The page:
Hidden talent is quite a find

THE BALTIMORE SUN

There was little to recommend Madieu Williams' decision to transfer from Towson to Maryland after the 2000 college football season. He followed a promising freshman season with a sophomore year that included more time in the training room than on the field.

"A lot of people doubted that I had the ability to play for Maryland," the senior safety said. "Any risk has its rewards, and I was confident in my skills."

So he leapt and fell into the laps of the Terps' coaches, where he sat out a season and then spent the next one blossoming into a candidate for the Jim Thorpe Award, given to the nation's top defensive back.

In the process, he has become an example of the vagaries of evaluating college football prospects. It is a chancy endeavor in which castaways withstand a bad day at camp, a lackluster high school program, questionable academics or an undeveloped body to become college stars or even NFL draft picks.

Conversely, Parade All-Americans can turn into flops. The unraveling of can't-miss prospects vexes Indiana coach Gerry DiNardo, whose unsuccessful tenure at Louisiana State was marred by would-be superstars.

"It's who's playing for us that's more important than who Randy Moss is playing for," DiNardo said of failed personnel decisions at LSU he wants to avoid at Indiana. "It's not the ones you miss who beat you, it's the ones you take who can't play. That's a problem."

Georgia Tech coach Chan Gailey, who has also coached in the pros, spoke about the uncertainties. "If this was an exact science, everyone would be doing it. The NFL spends millions of dollars on evaluating college players, and they mess it up."

Terrence Newman, the fifth selection in the 2003 draft out of Kansas State, had Kansas and Tulsa as his alternate suitors. Santana Moss, the 16th guy taken in the 2001 draft, went to Miami as a walk-on.

The unpredictability was shown by Marshall's Byron Leftwich and Chad Pennington both becoming first-round picks, making the West Virginia school they attended today's Quarterback U.

Kansas State, Virginia Tech, West Virginia and Purdue are programs that have cultivated reputations for culling Top 20 teams out of talent not nearly as highly regarded.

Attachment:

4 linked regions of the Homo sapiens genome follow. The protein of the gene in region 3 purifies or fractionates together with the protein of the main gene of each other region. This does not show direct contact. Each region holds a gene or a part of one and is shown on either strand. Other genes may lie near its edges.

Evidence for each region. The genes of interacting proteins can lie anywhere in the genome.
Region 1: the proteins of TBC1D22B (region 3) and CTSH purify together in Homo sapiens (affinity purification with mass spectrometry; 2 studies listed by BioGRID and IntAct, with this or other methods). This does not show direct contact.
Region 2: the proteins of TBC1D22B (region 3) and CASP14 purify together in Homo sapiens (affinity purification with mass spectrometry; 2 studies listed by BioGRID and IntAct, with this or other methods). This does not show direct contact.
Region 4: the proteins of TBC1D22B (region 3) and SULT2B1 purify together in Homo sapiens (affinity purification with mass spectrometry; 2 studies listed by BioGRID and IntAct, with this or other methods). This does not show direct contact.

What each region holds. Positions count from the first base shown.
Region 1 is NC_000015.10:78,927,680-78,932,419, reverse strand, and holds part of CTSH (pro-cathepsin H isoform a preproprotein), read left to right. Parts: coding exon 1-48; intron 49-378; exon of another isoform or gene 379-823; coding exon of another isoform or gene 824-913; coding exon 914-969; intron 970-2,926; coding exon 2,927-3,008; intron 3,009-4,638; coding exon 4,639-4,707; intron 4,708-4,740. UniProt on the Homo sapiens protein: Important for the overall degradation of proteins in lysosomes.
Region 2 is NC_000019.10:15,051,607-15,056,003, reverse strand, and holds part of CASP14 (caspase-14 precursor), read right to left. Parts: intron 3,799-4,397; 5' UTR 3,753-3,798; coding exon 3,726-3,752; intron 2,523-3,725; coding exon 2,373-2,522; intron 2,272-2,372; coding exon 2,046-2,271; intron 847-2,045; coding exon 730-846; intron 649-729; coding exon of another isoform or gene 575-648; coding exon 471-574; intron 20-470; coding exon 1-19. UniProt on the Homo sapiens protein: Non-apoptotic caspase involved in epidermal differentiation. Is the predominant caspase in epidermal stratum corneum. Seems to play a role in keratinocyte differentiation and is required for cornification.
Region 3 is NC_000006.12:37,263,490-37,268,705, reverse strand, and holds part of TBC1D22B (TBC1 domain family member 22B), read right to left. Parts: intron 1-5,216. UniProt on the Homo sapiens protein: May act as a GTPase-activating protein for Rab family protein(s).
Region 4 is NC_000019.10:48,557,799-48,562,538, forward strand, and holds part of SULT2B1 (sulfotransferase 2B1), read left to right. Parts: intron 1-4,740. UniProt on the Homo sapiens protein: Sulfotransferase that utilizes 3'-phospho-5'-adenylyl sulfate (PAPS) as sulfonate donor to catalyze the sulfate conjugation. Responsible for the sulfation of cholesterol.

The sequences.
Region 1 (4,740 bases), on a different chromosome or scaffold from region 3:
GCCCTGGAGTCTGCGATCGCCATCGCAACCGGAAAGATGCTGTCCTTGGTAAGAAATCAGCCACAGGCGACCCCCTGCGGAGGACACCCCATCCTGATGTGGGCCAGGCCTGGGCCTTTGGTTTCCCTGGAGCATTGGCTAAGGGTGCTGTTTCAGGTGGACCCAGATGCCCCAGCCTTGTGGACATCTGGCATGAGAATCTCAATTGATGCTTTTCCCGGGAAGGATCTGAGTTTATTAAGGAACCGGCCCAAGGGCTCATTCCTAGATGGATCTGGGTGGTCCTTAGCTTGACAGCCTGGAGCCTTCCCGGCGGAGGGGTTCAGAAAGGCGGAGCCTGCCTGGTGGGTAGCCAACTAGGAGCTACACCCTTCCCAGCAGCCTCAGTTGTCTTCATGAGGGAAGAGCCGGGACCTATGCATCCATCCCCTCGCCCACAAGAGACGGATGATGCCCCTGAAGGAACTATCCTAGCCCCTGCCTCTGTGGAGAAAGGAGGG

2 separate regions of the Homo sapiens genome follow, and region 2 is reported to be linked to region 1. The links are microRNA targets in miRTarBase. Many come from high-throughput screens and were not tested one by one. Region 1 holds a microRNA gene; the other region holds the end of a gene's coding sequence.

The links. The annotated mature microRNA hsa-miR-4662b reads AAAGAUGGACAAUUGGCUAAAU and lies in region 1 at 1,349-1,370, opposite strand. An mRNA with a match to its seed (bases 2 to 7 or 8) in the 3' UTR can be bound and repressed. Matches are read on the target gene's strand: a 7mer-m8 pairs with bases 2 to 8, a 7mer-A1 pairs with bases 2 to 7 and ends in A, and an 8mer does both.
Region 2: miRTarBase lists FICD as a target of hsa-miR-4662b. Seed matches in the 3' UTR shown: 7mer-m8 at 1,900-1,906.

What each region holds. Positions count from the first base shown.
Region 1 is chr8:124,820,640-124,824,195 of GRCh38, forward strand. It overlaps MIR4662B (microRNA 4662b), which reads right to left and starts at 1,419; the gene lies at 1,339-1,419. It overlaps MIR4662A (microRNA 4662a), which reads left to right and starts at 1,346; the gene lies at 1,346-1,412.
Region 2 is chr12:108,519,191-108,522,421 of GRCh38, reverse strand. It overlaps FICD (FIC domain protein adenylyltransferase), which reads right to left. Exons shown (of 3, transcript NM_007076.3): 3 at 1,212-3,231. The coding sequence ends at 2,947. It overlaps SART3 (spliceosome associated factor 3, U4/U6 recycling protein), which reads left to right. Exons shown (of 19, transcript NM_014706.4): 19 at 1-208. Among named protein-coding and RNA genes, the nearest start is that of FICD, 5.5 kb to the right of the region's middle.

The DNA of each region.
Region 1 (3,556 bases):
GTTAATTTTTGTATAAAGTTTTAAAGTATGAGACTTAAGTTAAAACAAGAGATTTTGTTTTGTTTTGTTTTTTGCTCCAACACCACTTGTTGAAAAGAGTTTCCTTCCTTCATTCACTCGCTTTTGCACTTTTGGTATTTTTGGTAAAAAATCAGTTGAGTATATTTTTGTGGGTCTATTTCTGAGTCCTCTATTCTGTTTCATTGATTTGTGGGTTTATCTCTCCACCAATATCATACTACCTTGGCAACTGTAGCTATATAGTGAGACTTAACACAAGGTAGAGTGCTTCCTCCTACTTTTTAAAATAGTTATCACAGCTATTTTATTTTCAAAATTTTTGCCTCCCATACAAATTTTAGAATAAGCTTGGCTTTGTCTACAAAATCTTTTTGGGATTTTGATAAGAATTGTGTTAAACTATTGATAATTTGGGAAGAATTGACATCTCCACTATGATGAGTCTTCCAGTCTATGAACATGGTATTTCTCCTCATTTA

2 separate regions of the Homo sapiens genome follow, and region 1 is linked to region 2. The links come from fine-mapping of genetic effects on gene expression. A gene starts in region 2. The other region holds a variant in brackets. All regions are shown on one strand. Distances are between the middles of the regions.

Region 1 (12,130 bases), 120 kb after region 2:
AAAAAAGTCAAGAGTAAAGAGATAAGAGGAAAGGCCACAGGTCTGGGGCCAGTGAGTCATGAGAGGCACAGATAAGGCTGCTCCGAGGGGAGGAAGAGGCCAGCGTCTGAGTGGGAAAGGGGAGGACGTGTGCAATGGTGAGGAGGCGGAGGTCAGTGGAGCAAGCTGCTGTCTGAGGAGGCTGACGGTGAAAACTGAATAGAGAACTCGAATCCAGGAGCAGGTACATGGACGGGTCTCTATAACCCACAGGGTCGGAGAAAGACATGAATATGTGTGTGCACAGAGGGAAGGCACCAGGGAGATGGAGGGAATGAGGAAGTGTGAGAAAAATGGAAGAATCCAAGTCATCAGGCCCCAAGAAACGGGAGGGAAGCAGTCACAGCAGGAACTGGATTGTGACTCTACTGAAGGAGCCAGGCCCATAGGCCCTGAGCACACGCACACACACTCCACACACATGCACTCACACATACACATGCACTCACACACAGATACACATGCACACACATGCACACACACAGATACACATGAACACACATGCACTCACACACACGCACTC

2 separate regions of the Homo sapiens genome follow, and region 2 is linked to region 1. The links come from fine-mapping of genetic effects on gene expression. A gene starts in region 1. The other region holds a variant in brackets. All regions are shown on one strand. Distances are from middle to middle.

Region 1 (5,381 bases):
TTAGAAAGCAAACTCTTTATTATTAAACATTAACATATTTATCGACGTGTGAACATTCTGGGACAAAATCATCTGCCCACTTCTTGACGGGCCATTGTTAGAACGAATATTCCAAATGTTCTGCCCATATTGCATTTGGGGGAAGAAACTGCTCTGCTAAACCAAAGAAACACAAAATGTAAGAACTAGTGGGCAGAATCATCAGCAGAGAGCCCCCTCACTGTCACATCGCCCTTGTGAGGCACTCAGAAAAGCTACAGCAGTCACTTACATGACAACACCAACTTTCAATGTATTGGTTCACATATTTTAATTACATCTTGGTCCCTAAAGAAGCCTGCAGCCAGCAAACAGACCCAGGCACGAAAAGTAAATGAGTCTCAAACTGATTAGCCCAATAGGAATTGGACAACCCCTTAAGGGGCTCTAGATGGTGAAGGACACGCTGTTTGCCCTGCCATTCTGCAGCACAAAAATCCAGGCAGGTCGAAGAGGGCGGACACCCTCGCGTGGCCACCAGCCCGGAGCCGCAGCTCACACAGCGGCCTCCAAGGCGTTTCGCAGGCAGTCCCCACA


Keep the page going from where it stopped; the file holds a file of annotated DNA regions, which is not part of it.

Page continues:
Thinking of the undervalued freshmen he might have, Maryland coach Ralph Friedgen said: "I don't know if any of them are Madieus, but you never know. They can develop, and that can happen."

Maryland could have had Williams coming out of DuVal High School in Prince George's County in 1999, with his Lanham home a Beltway exit away. But when he attended the Terps' summer camp the year before, he gave the coaching staff - then led by Ron Vanderlinden - little reason to show interest.

He was a 5-foot-7, 170-pound cornerback who ran the 40-yard dash in 4.65 seconds - glacial for that position - playing for a school known more for girls basketball than football. And he hadn't reached the NCAA qualifying score on the ACT.

Mike Locksley, a former Maryland assistant currently at Florida, said that Williams might have flourished whether he had gone to Towson or if he had entered College Park in 1999. "If you give a guy a year or two in a good program, he's going to get better."

But being one of Towson's prized recruits at the time, Williams played immediately as a freshman and received more individual coaching than he might have received as a low-priority player for the Terps.

"It was a blessing, to work on my skills, to work on myself, and I was able to play right away," he said, while lauding the position-specific coaching from John Swigart, an assistant at Towson at the time. "I got the chance to get better, getting the chance to get the coaching I never had."

By the time he reported to winter workouts in early 2001, he was 6 feet 2, weighing 210 pounds and running two-tenths of a second faster than he had in camp roughly 30 months before. "He wasn't the same little kid," Locksley said.

In an effort to refine Indiana's efforts to find talent, DiNardo appointed himself his own recruiting coordinator and said the program would put more emphasis on watching tape in players' senior seasons.

That is similar to the NFL approach of deciding on a player based on his most recent performances, and runs counter to the increasing trend of getting commitments from players before their senior seasons.

Friedgen said Maryland uses a rating system - with each player judged in 10 categories - designed to help coaches avoid overemphasizing a player's skills or his speed, height and weight.

At the same time, he said he prefers taller linemen because he hopes they will fill out. "When the NFL gets them, they're not going to get much bigger," Friedgen said. "But in college, there's a lot of room for growth."

Coaches contend there's no way to predict the emergence of a player like Williams. After all, Ohio was the only other school to even express interest.

It helps if a program is able to wait on players to mature, as Williams did. ABC analyst and former Auburn coach Terry Bowden spoke of Nebraska's walk-on program, in which the roster swelled to 200 players with "all those country boys who would develop into men."

For Friedgen, the silver lining in having a dearth of elite high school programs in the area is that it presents more chances to find diamonds in the rough.

"Kids in Florida and Georgia are further along, because they've been exposed to more football," Friedgen said. "They're going to be more polished. But in the long run, some of them have reached their potential. In this area, you've got a chance to get a good player."

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